Leadership Skills for an Uncertain World
As leaders in this chaotic world, we need to increase our adaptability and our agility to ensure that the capabilities that we have are fit for purpose to enable us to continue not only to survive but also to thrive in the Volatile, Uncertain, Complex and Ambiguous (VUCA) environment.
The Oakridge Centre VUCA Leadership programmes are aimed at leaders who want to build a comprehensive toolkit for surviving and thriving in the VUCA environment and who need to be able to engage and motivate their people in this turbulent and uncertain world
- Leaders and managers will take away practical and applicable tools and techniques to implement and thrive in an ever changing work environment
- Attendees will identify their individual strengths and development areas relating to VUCA
- Attendees will develop tools and techniques for success in the VUCA environment including:
- * Visioning
- * Context Mapping
- * Problem Solving
- * Thinking fast and slow
- Attendees will develop an action plan which they can implement back in the workplace
- Introduction to VUCA and Johansen’s Ten New Leadership Skills for an uncertain world
- Understanding of VUCA and how to respond positively to it
- Identify your individual strengths and development areas relating to VUCA
- Knowledge of the leadership skills that will help with future personal success
- Build a toolkit for success in the VUCA world by:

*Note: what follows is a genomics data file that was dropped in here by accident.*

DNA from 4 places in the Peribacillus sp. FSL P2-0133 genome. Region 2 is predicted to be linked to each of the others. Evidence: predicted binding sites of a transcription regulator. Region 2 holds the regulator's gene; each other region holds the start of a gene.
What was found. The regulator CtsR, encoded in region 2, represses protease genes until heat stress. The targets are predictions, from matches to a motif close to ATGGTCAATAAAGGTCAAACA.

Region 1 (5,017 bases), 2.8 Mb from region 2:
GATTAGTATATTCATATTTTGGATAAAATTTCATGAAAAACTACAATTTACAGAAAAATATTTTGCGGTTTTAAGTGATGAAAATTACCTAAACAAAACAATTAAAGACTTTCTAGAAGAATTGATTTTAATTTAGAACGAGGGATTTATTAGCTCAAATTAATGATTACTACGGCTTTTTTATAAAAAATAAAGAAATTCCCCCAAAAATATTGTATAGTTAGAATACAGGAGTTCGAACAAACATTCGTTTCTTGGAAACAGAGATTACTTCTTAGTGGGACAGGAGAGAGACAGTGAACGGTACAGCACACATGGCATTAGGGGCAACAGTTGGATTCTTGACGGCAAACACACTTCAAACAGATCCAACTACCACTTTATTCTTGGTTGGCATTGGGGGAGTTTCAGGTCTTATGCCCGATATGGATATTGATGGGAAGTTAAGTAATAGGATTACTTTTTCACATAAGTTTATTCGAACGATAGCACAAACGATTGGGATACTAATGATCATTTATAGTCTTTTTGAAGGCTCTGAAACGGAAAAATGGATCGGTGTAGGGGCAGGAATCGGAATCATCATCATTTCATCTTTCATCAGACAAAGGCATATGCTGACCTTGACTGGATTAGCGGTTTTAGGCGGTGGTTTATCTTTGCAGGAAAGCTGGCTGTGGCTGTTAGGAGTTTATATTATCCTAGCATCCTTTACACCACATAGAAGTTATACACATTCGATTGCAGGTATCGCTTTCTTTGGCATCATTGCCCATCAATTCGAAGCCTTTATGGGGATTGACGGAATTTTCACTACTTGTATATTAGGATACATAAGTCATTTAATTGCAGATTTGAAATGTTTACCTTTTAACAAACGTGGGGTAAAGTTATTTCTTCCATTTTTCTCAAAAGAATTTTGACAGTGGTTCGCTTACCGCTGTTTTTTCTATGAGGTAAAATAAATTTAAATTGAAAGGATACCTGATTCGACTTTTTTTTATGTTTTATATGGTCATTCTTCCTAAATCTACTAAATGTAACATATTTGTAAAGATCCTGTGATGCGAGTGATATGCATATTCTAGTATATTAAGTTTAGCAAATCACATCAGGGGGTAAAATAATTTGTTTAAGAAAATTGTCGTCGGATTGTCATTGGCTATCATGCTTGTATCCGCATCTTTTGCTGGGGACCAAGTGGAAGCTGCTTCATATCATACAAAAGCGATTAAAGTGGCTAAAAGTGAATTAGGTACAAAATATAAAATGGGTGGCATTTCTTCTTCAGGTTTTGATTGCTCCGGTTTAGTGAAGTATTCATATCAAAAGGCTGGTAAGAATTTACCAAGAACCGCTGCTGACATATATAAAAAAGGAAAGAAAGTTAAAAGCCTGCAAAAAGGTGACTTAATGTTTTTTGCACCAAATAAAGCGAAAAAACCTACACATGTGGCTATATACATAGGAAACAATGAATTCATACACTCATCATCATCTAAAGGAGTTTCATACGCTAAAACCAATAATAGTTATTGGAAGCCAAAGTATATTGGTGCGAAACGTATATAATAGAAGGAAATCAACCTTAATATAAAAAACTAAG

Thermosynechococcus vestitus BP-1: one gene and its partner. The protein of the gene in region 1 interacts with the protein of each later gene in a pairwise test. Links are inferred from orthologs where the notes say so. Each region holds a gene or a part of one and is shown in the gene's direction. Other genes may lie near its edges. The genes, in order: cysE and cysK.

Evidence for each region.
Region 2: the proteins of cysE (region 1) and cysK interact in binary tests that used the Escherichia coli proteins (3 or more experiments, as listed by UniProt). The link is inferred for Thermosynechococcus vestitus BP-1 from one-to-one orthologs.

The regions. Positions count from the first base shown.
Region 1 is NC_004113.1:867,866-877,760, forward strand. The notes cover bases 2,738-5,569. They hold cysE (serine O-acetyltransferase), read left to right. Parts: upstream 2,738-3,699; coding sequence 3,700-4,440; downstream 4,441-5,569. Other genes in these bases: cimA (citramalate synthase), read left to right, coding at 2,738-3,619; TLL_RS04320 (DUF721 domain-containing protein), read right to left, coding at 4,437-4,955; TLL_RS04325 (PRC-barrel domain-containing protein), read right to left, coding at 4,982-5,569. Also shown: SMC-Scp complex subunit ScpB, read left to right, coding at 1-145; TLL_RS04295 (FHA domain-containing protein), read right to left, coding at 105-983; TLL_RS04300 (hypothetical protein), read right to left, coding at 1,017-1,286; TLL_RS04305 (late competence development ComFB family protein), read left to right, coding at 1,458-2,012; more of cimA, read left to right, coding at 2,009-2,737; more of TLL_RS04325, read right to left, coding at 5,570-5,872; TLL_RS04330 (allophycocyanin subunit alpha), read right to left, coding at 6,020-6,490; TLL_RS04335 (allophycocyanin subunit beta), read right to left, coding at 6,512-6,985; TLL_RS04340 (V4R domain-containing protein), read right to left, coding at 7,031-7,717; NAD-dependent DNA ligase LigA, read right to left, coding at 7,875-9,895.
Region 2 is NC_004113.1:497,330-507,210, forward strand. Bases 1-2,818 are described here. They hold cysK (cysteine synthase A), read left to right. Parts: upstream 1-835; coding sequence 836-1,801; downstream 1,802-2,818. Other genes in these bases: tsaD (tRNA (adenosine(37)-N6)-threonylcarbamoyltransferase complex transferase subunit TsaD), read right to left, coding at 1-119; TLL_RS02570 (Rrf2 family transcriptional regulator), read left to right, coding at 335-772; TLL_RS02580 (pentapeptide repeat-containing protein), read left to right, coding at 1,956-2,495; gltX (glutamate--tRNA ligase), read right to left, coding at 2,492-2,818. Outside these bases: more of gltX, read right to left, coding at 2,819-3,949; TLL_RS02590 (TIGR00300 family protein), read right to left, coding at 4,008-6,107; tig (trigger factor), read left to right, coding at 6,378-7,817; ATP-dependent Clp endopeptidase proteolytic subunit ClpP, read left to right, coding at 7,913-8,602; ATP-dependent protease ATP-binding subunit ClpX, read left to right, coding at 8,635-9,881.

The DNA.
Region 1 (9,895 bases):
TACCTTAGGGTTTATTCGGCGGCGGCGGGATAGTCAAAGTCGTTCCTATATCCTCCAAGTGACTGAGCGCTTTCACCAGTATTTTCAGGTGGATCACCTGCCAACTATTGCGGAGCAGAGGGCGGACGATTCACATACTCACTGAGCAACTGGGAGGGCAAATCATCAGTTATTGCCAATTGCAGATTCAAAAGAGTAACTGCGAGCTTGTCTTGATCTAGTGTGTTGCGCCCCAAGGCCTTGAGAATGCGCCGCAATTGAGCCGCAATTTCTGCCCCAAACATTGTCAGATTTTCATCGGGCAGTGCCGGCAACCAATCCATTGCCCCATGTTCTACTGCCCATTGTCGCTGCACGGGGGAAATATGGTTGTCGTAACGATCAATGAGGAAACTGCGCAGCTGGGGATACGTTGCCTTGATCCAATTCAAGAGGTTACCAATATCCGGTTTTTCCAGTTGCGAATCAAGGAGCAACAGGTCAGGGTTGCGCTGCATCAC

- Considering how to take advantage of individual strengths and what to develop
- Learning and practising a number of tools and techniques for counteracting VUCA
- Building an approach to engaging and motivating their teams in the VUCA environment
How VUCA Affects Business
VUCA poses major challenges for businesses and Brigit Egan, our Managing Director defines them as:
Technological disruptions – new advances in technology, from blockchain to artificial intelligence, are reshaping markets and customer preferences every day. Keeping up with such trends is necessary for long-term survival, but it’s tough to predict what’s actually worth investing in.
Destabilised markets – our world is becoming increasingly volatile impacting the behaviour of global and local markets. For example, terrorist attacks, unstable governments and global financial crises have already disrupted our economy and global relationships substantially.
Hyper-competition – Our world is ripe for budding entrepreneurs (approx 100 million new businesses open each year around the world) and fierce competitors are emerging faster than ever before. The business landscape has become a battlefield where only the strongest survive.
Fickle consumers – with unprecedented choice, consumer loyalty is far from guaranteed. They want better value and more personalised purchase experiences, making customers harder to win, connect with and keep.
Traditional approaches to leadership and businesses aren’t enough anymore. We must adapt and evolve to survive.